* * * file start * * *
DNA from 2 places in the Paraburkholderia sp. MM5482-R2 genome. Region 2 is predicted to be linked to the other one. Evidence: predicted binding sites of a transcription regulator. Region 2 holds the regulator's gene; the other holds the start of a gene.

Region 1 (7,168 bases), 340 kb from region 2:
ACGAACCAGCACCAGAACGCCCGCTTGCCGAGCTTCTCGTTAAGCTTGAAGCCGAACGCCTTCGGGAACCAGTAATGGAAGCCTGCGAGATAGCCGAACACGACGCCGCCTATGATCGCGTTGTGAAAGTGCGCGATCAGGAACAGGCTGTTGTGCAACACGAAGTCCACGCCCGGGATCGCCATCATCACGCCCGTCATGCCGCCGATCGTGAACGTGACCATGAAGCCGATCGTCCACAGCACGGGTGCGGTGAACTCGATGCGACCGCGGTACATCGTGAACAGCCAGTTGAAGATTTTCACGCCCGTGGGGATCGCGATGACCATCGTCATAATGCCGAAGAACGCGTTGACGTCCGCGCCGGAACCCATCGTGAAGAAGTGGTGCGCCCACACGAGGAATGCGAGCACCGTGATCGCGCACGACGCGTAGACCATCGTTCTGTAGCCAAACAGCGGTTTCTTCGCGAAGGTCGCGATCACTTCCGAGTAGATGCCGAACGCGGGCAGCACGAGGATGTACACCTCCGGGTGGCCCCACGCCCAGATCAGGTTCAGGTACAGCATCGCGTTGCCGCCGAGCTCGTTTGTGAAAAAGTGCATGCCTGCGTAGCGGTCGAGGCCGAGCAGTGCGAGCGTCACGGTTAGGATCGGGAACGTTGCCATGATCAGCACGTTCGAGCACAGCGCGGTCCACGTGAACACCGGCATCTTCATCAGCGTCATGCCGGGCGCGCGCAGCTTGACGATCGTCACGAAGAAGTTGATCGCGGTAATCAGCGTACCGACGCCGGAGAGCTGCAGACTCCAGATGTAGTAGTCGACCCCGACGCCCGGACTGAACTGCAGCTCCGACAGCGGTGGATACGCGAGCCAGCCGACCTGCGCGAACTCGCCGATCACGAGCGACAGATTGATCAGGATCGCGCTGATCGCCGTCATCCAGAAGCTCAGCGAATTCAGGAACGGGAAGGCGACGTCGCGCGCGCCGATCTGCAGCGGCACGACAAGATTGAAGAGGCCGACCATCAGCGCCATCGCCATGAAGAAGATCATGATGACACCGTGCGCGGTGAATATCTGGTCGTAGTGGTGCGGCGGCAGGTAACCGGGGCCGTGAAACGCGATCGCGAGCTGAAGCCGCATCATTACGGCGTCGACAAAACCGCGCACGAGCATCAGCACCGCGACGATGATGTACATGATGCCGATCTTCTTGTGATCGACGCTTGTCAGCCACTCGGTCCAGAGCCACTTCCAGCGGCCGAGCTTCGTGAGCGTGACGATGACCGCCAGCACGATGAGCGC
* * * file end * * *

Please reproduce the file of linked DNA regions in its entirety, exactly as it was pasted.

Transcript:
DNA from 2 places in the Paraburkholderia sp. MM5482-R2 genome. Region 2 is predicted to be linked to the other one. Evidence: predicted binding sites of a transcription regulator. Region 2 holds the regulator's gene; the other holds the start of a gene.

Region 1 (7,168 bases), 340 kb from region 2:
ACGAACCAGCACCAGAACGCCCGCTTGCCGAGCTTCTCGTTAAGCTTGAAGCCGAACGCCTTCGGGAACCAGTAATGGAAGCCTGCGAGATAGCCGAACACGACGCCGCCTATGATCGCGTTGTGAAAGTGCGCGATCAGGAACAGGCTGTTGTGCAACACGAAGTCCACGCCCGGGATCGCCATCATCACGCCCGTCATGCCGCCGATCGTGAACGTGACCATGAAGCCGATCGTCCACAGCACGGGTGCGGTGAACTCGATGCGACCGCGGTACATCGTGAACAGCCAGTTGAAGATTTTCACGCCCGTGGGGATCGCGATGACCATCGTCATAATGCCGAAGAACGCGTTGACGTCCGCGCCGGAACCCATCGTGAAGAAGTGGTGCGCCCACACGAGGAATGCGAGCACCGTGATCGCGCACGACGCGTAGACCATCGTTCTGTAGCCAAACAGCGGTTTCTTCGCGAAGGTCGCGATCACTTCCGAGTAGATGCCGAACGCGGGCAGCACGAGGATGTACACCTCCGGGTGGCCCCACGCCCAGATCAGGTTCAGGTACAGCATCGCGTTGCCGCCGAGCTCGTTTGTGAAAAAGTGCATGCCTGCGTAGCGGTCGAGGCCGAGCAGTGCGAGCGTCACGGTTAGGATCGGGAACGTTGCCATGATCAGCACGTTCGAGCACAGCGCGGTCCACGTGAACACCGGCATCTTCATCAGCGTCATGCCGGGCGCGCGCAGCTTGACGATCGTCACGAAGAAGTTGATCGCGGTAATCAGCGTACCGACGCCGGAGAGCTGCAGACTCCAGATGTAGTAGTCGACCCCGACGCCCGGACTGAACTGCAGCTCCGACAGCGGTGGATACGCGAGCCAGCCGACCTGCGCGAACTCGCCGATCACGAGCGACAGATTGATCAGGATCGCGCTGATCGCCGTCATCCAGAAGCTCAGCGAATTCAGGAACGGGAAGGCGACGTCGCGCGCGCCGATCTGCAGCGGCACGACAAGATTGAAGAGGCCGACCATCAGCGCCATCGCCATGAAGAAGATCATGATGACACCGTGCGCGGTGAATATCTGGTCGTAGTGGTGCGGCGGCAGGTAACCGGGGCCGTGAAACGCGATCGCGAGCTGAAGCCGCATCATTACGGCGTCGACAAAACCGCGCACGAGCATCAGCACCGCGACGATGATGTACATGATGCCGATCTTCTTGTGATCGACGCTTGTCAGCCACTCGGTCCAGAGCCACTTCCAGCGGCCGAGCTTCGTGAGCGTGACGATGACCGCCAGCACGATGAGCGC